Sunday, July 21, 2024

Giving computers a sense of smell

Over a century ago, Alexander Graham Bell encouraged National Geographic readers to undertake a bold endeavor: to establish a new science focused on smell. He noted that sciences based on sound and light already existed, but there was no equivalent for odor. Bell urged his readers to find a way to “measure a smell.”

Today, smartphones boast impressive capabilities derived from the sciences of sound and light, like voice assistants and facial recognition. However, the science of odor has lagged behind—until now. Advances in machine olfaction, or “digitized smell,” are finally addressing Bell’s challenge.

The complexity of human smell, involving about 400 types of receptor cells in the nose compared to the rods and three types of cones in the retina for vision, presents a significant hurdle for machine olfaction.

Machine olfaction begins with sensors that detect and identify airborne molecules, akin to the receptors in the human nose. However, to be useful, these systems must understand what these molecules smell like to humans, necessitating the use of machine learning.

Machine learning, particularly deep learning, has driven innovations such as voice assistants and facial recognition. It is crucial for digitizing smells because it can map the molecular structure of odor-causing compounds to textual odor descriptors. For instance, a machine learning model can learn that “sweet” and “dessert” describe the smell of vanillin.

Machine learning requires large datasets. Unlike audio, image, and video data readily available on the web, olfaction data has been scarce. This is partly because people find it harder to describe smells than sights and sounds, limiting the available data for training machine learning models.

The landscape changed in 2015 with the DREAM Olfaction Prediction Challenge, which provided data from biologists Andreas Keller and Leslie Vosshall. Teams worldwide were invited to develop models predicting odor labels like “sweet” or “fruit” based on molecular structure. The winning models, published in Science in 2017, utilized a machine learning technique called random forest.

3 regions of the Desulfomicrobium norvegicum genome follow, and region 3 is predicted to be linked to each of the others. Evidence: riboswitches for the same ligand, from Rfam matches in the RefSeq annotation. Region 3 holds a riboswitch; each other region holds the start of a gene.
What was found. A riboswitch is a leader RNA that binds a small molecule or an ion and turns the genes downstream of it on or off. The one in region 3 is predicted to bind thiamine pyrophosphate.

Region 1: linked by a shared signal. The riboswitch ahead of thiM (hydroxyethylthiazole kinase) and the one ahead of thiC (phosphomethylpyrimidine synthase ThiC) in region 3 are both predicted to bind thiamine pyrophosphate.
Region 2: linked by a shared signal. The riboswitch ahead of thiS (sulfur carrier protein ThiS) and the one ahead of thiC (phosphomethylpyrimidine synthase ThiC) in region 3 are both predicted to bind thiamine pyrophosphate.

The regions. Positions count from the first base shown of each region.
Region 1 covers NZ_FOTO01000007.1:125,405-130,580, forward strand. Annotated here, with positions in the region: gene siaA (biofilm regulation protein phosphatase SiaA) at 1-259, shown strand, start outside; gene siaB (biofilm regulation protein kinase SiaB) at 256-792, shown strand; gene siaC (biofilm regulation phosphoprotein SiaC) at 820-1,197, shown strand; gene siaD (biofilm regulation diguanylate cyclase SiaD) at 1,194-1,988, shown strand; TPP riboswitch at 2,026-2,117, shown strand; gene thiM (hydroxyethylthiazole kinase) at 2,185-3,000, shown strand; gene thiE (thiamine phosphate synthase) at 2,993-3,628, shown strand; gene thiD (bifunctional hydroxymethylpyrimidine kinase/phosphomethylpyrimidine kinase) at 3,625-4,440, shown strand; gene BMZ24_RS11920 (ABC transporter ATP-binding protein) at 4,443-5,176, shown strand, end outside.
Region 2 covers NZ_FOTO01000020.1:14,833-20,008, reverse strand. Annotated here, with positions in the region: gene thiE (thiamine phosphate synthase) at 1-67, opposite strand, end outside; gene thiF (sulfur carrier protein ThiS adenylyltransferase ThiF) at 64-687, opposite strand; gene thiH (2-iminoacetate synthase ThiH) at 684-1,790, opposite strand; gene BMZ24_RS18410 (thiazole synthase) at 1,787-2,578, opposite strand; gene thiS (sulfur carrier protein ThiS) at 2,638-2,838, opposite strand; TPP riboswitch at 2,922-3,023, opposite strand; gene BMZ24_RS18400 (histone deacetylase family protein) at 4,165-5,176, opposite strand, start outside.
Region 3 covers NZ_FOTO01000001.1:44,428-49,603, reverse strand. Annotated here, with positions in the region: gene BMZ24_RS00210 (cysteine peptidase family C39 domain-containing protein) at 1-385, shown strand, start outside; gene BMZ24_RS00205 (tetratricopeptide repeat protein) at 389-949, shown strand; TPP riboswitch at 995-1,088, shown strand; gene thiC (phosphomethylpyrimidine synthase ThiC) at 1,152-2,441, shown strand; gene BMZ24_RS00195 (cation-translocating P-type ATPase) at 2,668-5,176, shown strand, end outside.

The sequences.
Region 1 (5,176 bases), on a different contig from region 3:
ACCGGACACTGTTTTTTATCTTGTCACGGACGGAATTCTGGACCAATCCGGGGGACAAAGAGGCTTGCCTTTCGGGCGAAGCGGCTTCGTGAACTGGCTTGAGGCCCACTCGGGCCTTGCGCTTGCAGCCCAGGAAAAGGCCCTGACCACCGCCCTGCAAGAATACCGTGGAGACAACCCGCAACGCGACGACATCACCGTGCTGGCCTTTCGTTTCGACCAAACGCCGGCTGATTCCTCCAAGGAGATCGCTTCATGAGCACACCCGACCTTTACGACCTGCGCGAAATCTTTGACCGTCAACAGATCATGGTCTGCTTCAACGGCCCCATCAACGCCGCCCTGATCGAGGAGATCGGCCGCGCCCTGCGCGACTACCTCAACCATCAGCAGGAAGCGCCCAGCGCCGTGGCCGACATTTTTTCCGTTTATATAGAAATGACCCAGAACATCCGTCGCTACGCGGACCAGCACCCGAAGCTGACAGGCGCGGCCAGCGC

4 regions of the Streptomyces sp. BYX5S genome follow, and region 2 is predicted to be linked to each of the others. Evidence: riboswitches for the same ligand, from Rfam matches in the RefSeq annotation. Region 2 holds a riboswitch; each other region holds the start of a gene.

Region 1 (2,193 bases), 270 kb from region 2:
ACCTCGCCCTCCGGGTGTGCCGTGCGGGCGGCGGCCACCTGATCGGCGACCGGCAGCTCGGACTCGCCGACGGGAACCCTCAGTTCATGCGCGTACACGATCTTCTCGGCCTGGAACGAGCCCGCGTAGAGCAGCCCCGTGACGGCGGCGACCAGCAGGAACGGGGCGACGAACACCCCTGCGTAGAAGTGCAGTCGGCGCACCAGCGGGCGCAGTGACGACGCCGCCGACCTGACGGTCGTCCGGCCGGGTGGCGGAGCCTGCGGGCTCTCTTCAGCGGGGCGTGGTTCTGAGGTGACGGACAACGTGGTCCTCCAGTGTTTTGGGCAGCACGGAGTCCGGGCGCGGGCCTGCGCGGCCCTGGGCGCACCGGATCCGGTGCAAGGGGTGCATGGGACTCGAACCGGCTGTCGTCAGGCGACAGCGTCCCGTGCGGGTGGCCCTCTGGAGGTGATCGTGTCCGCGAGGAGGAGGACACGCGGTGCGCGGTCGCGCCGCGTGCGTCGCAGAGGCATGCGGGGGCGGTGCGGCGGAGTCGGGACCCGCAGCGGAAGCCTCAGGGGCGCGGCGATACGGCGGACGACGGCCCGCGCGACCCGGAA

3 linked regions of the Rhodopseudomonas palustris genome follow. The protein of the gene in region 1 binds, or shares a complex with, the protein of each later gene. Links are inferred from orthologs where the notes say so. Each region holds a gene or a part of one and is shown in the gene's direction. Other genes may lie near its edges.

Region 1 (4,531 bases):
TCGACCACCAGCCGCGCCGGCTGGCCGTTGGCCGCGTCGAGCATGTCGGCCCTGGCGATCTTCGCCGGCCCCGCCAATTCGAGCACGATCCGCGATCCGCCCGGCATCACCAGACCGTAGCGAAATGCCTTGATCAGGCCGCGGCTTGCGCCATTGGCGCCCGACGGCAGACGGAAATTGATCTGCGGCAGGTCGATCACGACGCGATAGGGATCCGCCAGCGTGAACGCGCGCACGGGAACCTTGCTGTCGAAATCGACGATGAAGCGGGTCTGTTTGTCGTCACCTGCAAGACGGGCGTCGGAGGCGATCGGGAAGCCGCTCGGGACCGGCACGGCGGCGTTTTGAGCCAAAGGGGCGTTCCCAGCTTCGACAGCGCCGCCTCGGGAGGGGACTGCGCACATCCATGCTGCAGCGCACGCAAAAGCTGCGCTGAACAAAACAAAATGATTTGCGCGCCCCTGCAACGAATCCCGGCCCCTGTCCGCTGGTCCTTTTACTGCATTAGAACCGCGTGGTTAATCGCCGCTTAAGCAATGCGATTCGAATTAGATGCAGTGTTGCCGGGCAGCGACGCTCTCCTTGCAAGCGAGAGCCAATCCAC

As a machine learning researcher interested in chemistry and psychiatry, the DREAM challenge intrigued me. My connection to olfaction is personal, stemming from my roots in Kannauj, India’s perfume capital, and my father’s career as a chemist.

Progress in machine olfaction accelerated after the DREAM challenge. The COVID-19 pandemic, which brought attention to smell blindness (anosmia), and the Pyrfume Project, which released larger datasets, further spurred research.

By 2019, datasets grew from fewer than 500 molecules in the DREAM challenge to about 5,000. Google Research’s team, led by Alexander Wiltschko, applied deep learning through graph neural networks, achieving state-of-the-art results. Wiltschko, now CEO of Osmo, aims to give computers a sense of smell. His team created a “principal odor map,” positioning perceptually similar odors close together, despite challenges in olfactory perception due to small structural changes in molecules.

Advances in understanding smell have promising applications, including personalized fragrances, improved insect repellents, novel chemical sensors, early disease detection, and enhanced augmented reality experiences. The future of machine olfaction is promising and, undou btedly, smells good.

Leave a Reply